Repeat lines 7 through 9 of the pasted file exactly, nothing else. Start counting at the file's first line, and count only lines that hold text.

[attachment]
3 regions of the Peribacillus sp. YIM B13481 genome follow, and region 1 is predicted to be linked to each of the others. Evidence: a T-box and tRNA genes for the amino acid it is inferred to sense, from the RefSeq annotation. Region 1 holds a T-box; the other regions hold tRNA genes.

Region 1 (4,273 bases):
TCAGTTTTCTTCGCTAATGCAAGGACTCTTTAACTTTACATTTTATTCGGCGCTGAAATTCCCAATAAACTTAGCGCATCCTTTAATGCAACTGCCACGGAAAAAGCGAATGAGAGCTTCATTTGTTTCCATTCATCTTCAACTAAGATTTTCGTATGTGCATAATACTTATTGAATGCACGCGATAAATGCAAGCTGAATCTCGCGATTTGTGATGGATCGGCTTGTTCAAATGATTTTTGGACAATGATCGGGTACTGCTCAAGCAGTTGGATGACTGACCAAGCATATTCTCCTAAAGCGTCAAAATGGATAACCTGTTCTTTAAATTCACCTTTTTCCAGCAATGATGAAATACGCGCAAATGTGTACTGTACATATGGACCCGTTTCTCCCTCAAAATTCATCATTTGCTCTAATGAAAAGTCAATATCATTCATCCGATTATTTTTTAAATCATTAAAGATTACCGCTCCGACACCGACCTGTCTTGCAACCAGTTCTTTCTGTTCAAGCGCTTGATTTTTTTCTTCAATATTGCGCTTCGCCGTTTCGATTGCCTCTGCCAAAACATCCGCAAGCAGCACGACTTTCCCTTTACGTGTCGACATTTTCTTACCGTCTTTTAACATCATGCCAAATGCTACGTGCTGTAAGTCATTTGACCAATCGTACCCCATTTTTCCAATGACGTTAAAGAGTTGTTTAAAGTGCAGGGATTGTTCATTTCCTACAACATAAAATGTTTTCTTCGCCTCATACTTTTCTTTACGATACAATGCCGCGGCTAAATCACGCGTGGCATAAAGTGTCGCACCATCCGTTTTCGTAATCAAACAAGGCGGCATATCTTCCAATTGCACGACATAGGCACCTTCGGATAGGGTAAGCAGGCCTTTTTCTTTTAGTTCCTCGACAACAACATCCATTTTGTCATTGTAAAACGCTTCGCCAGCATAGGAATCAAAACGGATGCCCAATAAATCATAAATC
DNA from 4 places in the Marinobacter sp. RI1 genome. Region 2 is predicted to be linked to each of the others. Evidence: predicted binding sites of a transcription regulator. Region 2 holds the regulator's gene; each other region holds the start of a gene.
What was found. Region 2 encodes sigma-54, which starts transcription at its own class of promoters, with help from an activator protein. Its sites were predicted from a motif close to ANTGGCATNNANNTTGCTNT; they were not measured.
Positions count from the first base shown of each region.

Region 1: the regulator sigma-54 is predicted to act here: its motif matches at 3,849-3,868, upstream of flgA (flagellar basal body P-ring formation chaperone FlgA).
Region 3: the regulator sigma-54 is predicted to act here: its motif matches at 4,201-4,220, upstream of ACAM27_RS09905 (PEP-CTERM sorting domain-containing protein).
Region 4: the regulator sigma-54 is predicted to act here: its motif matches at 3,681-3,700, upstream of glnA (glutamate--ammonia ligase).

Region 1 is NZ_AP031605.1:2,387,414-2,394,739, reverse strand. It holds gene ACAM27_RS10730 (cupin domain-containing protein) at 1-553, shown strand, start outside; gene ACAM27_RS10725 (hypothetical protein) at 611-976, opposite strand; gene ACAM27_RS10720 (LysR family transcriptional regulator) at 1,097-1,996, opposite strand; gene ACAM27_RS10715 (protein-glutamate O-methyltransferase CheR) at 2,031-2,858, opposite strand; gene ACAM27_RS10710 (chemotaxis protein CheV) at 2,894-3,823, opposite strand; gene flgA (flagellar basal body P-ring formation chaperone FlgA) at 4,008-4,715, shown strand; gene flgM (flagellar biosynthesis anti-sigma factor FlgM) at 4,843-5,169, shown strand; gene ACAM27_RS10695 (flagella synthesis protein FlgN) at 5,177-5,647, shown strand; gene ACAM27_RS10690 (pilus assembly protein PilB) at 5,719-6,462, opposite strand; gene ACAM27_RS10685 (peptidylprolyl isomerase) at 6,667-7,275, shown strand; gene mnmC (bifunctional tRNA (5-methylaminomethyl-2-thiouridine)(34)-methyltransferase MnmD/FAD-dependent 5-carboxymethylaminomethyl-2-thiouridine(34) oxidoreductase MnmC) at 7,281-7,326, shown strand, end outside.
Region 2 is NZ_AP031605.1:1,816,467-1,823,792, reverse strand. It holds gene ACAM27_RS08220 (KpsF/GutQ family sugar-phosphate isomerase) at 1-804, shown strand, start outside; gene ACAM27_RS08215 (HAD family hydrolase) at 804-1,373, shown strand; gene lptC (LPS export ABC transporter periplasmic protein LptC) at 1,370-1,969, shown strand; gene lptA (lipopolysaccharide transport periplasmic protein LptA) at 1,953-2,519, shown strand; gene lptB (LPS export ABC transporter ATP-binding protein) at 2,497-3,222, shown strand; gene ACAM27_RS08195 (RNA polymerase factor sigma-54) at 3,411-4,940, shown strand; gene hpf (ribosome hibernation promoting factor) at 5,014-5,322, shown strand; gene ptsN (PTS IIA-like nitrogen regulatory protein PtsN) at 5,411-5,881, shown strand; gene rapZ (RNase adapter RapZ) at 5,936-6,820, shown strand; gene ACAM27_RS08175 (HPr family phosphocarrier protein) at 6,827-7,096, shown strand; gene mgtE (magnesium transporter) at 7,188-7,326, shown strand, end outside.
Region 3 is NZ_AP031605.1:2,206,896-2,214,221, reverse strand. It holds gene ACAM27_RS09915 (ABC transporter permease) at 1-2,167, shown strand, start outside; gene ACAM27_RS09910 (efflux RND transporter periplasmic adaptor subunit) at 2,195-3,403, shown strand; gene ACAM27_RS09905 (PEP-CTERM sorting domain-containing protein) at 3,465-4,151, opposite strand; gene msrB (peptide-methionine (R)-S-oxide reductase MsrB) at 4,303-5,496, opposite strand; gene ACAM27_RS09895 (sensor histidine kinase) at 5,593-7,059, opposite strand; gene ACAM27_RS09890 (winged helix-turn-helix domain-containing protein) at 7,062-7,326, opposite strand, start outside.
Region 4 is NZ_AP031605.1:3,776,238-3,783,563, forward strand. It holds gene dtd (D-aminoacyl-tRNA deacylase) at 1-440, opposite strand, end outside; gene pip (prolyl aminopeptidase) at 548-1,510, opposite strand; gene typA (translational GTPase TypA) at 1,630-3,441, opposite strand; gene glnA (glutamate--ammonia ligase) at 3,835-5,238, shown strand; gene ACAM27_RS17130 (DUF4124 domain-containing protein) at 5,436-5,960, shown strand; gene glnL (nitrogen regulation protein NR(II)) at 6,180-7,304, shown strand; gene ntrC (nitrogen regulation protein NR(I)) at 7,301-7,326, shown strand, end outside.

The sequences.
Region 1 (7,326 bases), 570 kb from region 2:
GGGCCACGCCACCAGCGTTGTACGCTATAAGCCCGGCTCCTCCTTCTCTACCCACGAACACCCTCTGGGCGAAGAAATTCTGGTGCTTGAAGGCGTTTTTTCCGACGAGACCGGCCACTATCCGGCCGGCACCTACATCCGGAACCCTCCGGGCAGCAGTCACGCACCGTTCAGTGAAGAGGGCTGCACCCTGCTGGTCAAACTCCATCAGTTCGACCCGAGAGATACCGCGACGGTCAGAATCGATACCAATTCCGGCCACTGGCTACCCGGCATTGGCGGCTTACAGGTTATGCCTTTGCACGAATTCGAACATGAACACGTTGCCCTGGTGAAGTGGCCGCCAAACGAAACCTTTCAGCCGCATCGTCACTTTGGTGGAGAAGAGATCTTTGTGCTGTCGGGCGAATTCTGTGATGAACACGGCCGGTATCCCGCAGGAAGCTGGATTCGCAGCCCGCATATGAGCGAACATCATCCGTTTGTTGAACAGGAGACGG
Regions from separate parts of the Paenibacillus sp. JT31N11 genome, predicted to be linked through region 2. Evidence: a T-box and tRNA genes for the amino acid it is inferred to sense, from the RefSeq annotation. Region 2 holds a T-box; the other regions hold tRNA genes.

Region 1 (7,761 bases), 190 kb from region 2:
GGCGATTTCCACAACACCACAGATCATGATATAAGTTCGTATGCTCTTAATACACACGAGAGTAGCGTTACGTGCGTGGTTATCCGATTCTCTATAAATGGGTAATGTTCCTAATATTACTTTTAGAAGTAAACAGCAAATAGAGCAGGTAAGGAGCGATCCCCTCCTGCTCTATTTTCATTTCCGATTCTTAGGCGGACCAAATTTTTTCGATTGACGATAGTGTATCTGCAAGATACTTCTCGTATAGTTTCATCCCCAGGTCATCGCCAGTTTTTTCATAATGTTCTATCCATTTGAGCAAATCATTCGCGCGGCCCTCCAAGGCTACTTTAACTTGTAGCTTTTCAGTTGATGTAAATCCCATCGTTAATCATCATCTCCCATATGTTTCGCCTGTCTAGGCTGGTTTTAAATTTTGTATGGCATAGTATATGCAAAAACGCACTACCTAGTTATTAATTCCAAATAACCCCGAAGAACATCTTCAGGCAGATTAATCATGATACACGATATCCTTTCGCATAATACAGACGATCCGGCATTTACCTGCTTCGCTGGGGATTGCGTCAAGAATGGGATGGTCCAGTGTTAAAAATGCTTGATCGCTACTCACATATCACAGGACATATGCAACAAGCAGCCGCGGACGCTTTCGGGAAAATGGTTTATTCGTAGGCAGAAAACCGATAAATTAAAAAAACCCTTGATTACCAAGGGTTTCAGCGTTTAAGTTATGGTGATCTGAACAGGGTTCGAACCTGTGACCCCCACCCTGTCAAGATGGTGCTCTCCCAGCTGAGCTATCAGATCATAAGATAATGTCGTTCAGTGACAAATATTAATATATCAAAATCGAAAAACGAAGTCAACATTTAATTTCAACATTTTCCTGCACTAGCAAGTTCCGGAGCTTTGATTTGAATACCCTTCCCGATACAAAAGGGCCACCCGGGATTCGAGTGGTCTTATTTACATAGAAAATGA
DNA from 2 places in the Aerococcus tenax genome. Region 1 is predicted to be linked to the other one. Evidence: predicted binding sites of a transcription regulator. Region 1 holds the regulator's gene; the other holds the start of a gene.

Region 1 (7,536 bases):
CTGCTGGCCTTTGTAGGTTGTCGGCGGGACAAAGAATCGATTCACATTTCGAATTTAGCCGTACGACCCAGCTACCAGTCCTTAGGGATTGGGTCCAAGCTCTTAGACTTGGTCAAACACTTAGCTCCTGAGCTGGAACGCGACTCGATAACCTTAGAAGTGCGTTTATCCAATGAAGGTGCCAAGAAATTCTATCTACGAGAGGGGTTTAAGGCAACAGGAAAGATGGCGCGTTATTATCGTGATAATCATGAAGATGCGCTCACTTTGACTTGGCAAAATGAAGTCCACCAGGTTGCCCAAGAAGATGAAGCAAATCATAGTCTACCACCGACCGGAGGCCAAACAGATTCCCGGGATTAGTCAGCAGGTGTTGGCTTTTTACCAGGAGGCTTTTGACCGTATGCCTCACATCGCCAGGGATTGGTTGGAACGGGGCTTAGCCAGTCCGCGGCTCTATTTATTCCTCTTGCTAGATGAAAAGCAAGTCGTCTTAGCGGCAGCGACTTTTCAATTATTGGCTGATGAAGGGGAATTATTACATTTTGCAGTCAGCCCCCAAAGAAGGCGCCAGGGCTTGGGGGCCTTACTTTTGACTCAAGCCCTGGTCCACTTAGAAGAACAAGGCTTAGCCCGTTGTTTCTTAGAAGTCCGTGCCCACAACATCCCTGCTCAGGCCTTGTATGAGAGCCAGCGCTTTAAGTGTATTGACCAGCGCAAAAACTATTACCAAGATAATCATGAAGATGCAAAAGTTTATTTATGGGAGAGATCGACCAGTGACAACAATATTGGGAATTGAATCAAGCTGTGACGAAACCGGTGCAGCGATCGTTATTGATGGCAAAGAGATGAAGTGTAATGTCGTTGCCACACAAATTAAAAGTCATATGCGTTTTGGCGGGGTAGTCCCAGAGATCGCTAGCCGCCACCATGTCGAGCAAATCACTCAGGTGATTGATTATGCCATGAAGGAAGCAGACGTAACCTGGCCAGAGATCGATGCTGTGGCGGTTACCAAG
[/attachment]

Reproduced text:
Region 1: the regulator sigma-54 is predicted to act here: its motif matches at 3,849-3,868, upstream of flgA (flagellar basal body P-ring formation chaperone FlgA).
Region 3: the regulator sigma-54 is predicted to act here: its motif matches at 4,201-4,220, upstream of ACAM27_RS09905 (PEP-CTERM sorting domain-containing protein).
Region 4: the regulator sigma-54 is predicted to act here: its motif matches at 3,681-3,700, upstream of glnA (glutamate--ammonia ligase).